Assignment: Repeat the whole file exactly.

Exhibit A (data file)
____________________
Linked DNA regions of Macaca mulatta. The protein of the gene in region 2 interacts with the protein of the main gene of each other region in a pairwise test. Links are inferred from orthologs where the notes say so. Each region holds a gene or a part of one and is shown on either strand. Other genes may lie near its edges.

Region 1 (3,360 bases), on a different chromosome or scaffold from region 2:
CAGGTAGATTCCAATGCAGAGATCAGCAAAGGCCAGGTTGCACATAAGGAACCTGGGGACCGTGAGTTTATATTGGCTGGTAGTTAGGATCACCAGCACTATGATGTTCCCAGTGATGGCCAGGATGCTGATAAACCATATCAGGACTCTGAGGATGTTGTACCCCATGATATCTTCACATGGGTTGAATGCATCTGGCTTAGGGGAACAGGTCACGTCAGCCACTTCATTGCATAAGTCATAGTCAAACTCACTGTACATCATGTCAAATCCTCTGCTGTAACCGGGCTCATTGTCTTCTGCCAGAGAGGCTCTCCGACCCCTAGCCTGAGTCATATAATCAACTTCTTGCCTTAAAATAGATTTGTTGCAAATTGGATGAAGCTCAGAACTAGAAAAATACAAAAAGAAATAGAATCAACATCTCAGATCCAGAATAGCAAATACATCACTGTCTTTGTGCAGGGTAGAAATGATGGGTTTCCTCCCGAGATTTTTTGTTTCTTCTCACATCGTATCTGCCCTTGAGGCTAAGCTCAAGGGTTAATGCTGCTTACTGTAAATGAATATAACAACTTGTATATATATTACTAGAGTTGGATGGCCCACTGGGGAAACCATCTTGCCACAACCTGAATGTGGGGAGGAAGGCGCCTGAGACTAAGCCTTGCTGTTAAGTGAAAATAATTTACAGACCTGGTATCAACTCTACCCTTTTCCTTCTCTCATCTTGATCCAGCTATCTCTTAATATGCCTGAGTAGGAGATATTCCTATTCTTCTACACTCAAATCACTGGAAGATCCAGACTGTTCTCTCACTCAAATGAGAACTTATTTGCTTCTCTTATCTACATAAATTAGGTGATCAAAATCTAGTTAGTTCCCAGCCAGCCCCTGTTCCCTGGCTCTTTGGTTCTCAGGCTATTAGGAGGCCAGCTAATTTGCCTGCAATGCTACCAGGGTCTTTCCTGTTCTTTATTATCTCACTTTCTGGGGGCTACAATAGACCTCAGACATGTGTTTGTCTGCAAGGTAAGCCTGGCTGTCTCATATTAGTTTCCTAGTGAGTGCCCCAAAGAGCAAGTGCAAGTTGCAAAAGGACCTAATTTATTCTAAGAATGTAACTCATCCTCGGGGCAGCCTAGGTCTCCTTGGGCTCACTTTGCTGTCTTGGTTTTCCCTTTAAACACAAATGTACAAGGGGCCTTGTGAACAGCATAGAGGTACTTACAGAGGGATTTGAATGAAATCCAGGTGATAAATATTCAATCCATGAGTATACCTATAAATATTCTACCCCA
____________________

Linked DNA regions of Macaca mulatta. The protein of the gene in region 2 interacts with the protein of the main gene of each other region in a pairwise test. Links are inferred from orthologs where the notes say so. Each region holds a gene or a part of one and is shown on either strand. Other genes may lie near its edges.

Region 1 (3,360 bases), on a different chromosome or scaffold from region 2:
CAGGTAGATTCCAATGCAGAGATCAGCAAAGGCCAGGTTGCACATAAGGAACCTGGGGACCGTGAGTTTATATTGGCTGGTAGTTAGGATCACCAGCACTATGATGTTCCCAGTGATGGCCAGGATGCTGATAAACCATATCAGGACTCTGAGGATGTTGTACCCCATGATATCTTCACATGGGTTGAATGCATCTGGCTTAGGGGAACAGGTCACGTCAGCCACTTCATTGCATAAGTCATAGTCAAACTCACTGTACATCATGTCAAATCCTCTGCTGTAACCGGGCTCATTGTCTTCTGCCAGAGAGGCTCTCCGACCCCTAGCCTGAGTCATATAATCAACTTCTTGCCTTAAAATAGATTTGTTGCAAATTGGATGAAGCTCAGAACTAGAAAAATACAAAAAGAAATAGAATCAACATCTCAGATCCAGAATAGCAAATACATCACTGTCTTTGTGCAGGGTAGAAATGATGGGTTTCCTCCCGAGATTTTTTGTTTCTTCTCACATCGTATCTGCCCTTGAGGCTAAGCTCAAGGGTTAATGCTGCTTACTGTAAATGAATATAACAACTTGTATATATATTACTAGAGTTGGATGGCCCACTGGGGAAACCATCTTGCCACAACCTGAATGTGGGGAGGAAGGCGCCTGAGACTAAGCCTTGCTGTTAAGTGAAAATAATTTACAGACCTGGTATCAACTCTACCCTTTTCCTTCTCTCATCTTGATCCAGCTATCTCTTAATATGCCTGAGTAGGAGATATTCCTATTCTTCTACACTCAAATCACTGGAAGATCCAGACTGTTCTCTCACTCAAATGAGAACTTATTTGCTTCTCTTATCTACATAAATTAGGTGATCAAAATCTAGTTAGTTCCCAGCCAGCCCCTGTTCCCTGGCTCTTTGGTTCTCAGGCTATTAGGAGGCCAGCTAATTTGCCTGCAATGCTACCAGGGTCTTTCCTGTTCTTTATTATCTCACTTTCTGGGGGCTACAATAGACCTCAGACATGTGTTTGTCTGCAAGGTAAGCCTGGCTGTCTCATATTAGTTTCCTAGTGAGTGCCCCAAAGAGCAAGTGCAAGTTGCAAAAGGACCTAATTTATTCTAAGAATGTAACTCATCCTCGGGGCAGCCTAGGTCTCCTTGGGCTCACTTTGCTGTCTTGGTTTTCCCTTTAAACACAAATGTACAAGGGGCCTTGTGAACAGCATAGAGGTACTTACAGAGGGATTTGAATGAAATCCAGGTGATAAATATTCAATCCATGAGTATACCTATAAATATTCTACCCCA